This is not an article for technical people. It is an article normal people who just use their computers to get things done: to look at Facebook and Twitter, check their work email, write novels, design houses… whatever.
Maybe you’ve heard about open source by using a open source program like Firefox, OpenOffice, or Inkscape. Maybe a friend suggested you look into it. Whatever the reason, you’re here, so here you go: a simple, non-technical explanation of what it is and why it’s important.
TL;DR (Too long, didn’t read)
For the quick overview: Most software is secret; open source software isn’t. As counterintuitive as it may seem, it’s not necessary to keep software secret in order to make money, and when software is not secret, competition is fiercer and innovation often progresses at a faster pace. Keeping software transparent also prevents the authors of that software from using anti-consumer and anti-competitive tactics like proprietary format lock-in.
Some background first (really, just a little bit, I promise!)
Computers really just do math. That’s it; they don’t know what words are, or what a web page is. Software turns things humans are interested in, like words or web pages or building plans, into numbers that computers know how to work with. Software is made of code. First, there’s the source code, which is a kind of code that humans can (sort of) read. Programmers make source code that describes what a computer should do to numbers to get the result that you, the user, want. It’s a little something like a recipe.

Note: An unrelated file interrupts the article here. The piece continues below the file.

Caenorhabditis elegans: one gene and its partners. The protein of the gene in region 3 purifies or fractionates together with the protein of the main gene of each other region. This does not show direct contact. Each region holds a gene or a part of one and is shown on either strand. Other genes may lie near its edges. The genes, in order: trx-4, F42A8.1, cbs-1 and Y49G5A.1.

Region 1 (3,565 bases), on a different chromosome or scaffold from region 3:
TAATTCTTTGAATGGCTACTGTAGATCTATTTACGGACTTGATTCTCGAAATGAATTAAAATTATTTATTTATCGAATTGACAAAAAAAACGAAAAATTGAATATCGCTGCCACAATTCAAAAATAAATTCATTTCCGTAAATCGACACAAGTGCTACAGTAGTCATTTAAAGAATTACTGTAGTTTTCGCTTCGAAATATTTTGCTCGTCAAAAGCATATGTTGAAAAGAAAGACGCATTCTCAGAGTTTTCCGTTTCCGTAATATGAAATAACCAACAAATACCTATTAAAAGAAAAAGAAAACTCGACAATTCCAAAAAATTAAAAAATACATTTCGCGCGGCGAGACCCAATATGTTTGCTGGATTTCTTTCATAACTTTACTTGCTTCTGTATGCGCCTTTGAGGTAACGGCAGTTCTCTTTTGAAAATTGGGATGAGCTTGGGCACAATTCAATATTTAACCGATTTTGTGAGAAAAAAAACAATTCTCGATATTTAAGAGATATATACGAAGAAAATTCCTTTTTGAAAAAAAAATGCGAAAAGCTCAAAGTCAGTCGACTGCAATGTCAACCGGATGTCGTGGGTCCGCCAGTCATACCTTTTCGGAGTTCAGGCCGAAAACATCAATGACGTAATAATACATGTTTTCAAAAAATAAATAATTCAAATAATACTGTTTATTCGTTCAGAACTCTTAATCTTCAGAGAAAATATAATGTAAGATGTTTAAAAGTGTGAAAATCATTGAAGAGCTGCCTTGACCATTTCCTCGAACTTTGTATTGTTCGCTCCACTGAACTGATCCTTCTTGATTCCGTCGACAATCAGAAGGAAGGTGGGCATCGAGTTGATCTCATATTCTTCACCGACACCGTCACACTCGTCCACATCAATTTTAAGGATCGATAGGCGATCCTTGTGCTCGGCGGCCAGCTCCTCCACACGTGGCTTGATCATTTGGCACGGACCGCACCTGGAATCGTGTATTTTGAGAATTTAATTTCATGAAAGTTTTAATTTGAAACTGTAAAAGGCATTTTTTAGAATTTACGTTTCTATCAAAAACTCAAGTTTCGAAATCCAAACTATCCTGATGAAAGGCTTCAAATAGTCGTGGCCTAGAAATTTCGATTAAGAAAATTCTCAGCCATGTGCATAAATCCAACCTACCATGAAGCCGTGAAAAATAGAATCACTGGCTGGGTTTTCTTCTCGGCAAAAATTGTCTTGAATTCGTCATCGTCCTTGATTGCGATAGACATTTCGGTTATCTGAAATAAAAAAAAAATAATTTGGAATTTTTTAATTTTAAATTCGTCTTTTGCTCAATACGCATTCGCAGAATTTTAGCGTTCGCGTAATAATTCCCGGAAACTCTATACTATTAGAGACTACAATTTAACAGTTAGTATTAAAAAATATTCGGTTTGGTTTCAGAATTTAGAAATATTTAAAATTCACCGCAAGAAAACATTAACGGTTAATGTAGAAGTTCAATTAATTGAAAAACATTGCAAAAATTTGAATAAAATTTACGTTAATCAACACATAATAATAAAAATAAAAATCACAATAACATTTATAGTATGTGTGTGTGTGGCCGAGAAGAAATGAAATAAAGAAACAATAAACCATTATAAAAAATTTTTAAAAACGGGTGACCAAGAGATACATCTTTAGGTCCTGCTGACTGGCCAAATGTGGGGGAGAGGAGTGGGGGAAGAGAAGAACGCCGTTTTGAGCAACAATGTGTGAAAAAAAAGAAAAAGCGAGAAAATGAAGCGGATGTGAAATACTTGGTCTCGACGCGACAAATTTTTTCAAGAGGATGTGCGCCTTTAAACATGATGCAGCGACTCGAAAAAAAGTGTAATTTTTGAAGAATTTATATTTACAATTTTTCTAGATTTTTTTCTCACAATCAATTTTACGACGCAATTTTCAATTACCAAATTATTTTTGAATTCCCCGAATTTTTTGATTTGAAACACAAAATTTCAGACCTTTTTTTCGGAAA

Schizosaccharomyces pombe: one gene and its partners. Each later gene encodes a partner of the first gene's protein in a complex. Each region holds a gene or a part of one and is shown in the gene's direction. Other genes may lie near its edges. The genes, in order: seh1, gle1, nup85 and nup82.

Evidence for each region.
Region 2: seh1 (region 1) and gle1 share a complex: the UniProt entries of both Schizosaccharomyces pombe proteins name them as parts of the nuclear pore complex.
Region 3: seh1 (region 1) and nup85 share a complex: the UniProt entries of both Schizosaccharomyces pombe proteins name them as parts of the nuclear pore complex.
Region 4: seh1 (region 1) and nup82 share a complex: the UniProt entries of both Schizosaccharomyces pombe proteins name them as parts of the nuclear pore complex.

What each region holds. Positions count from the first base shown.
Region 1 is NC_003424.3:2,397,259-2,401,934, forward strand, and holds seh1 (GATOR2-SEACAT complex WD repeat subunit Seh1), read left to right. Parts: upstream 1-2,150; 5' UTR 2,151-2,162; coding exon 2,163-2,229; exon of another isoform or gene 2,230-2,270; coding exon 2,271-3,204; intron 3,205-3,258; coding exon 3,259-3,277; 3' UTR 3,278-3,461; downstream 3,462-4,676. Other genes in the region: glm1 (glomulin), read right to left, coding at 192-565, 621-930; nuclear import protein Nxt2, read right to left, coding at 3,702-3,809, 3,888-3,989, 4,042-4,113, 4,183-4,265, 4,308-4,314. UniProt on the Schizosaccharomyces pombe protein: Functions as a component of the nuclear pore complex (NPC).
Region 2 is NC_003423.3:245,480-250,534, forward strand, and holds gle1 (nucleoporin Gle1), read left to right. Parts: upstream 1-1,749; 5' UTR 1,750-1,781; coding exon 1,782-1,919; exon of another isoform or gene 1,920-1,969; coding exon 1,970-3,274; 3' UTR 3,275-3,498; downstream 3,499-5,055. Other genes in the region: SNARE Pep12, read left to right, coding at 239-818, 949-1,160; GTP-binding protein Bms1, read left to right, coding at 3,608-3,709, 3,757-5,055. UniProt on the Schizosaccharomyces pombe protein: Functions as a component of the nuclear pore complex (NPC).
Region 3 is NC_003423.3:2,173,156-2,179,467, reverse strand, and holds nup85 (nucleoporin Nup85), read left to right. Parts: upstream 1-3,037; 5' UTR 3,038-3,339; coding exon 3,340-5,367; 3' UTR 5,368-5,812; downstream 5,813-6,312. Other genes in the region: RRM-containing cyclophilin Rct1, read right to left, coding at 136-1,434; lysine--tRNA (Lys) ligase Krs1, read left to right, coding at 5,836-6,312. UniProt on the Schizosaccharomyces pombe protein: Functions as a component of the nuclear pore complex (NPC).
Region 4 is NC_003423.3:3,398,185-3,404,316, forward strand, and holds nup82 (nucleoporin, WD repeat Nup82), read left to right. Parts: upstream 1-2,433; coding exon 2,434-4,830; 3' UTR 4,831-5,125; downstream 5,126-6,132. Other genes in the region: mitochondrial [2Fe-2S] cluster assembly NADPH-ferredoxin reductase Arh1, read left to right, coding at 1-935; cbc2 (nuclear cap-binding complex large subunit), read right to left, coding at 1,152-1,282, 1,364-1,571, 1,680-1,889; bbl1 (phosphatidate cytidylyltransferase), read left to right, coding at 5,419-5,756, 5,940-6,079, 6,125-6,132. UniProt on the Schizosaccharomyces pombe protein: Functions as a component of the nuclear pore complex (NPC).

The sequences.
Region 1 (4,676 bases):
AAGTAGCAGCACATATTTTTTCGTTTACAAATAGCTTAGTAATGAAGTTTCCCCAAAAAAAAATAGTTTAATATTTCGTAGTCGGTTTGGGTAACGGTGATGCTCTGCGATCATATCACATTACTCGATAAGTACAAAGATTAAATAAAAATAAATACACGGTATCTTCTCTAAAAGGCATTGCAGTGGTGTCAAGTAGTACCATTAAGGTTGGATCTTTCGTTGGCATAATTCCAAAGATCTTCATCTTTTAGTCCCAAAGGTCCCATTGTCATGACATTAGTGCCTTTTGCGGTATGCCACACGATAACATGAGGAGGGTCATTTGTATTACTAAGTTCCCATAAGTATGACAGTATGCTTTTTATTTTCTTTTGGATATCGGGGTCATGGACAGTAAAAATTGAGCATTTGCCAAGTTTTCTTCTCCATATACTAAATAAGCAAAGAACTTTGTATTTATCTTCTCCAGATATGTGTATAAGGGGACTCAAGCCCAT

That recipe gets “baked” into machine code, which very, very few humans understand. It’s only for computers. That’s what you download from the App Store or get on a CD when you buy a piece of software like Angry Birds or Microsoft Word.
Most software, like Microsoft Word or Angry Birds, is closed source or proprietary. This means that all you, the customer, get is the machine code. You can’t read it, but your computer can, so you can click on the little W icon and your computer will open up a window with a blank page, ready to be filled with the next great American novel. The machine code tells the computer what each keypress means, how to save and load files, and when to draw that little red squiggly to inform you that you spelled “antidiesstablishmentarianism” wrong.
That seems all fine and dandy, right? Well, it is, except for two things.
First, the people who made the software are the only ones who know how it works.
This is problematic for a lot of reasons. There’s the “bus factor”: what happens if the developer is hit by a bus, or, more realistically, the company shuts down or decides to stop supporting that product? No more updates for you, and there’s nothing anyone can do about it, because nobody has the recipe, only the pre-baked machine code. It also means that, if the people who made the software don’t want you to use it with their competitors’ software, they can stop you (or, at least, try).
This happens a lot in the real world, and it’s called lock-in. If your whole company uses Solidworks or Adobe Photoshop, for example, it’s going to be a real pain for you to switch to an alternative, even if some other company came out with a better, cheaper CAD package or photo editor. Once you’ve started using a particular piece of proprietary software, there’s no guarantee that you can switch to a better or cheaper program without a lot of headache. This is nothing, though, compared to the other problem.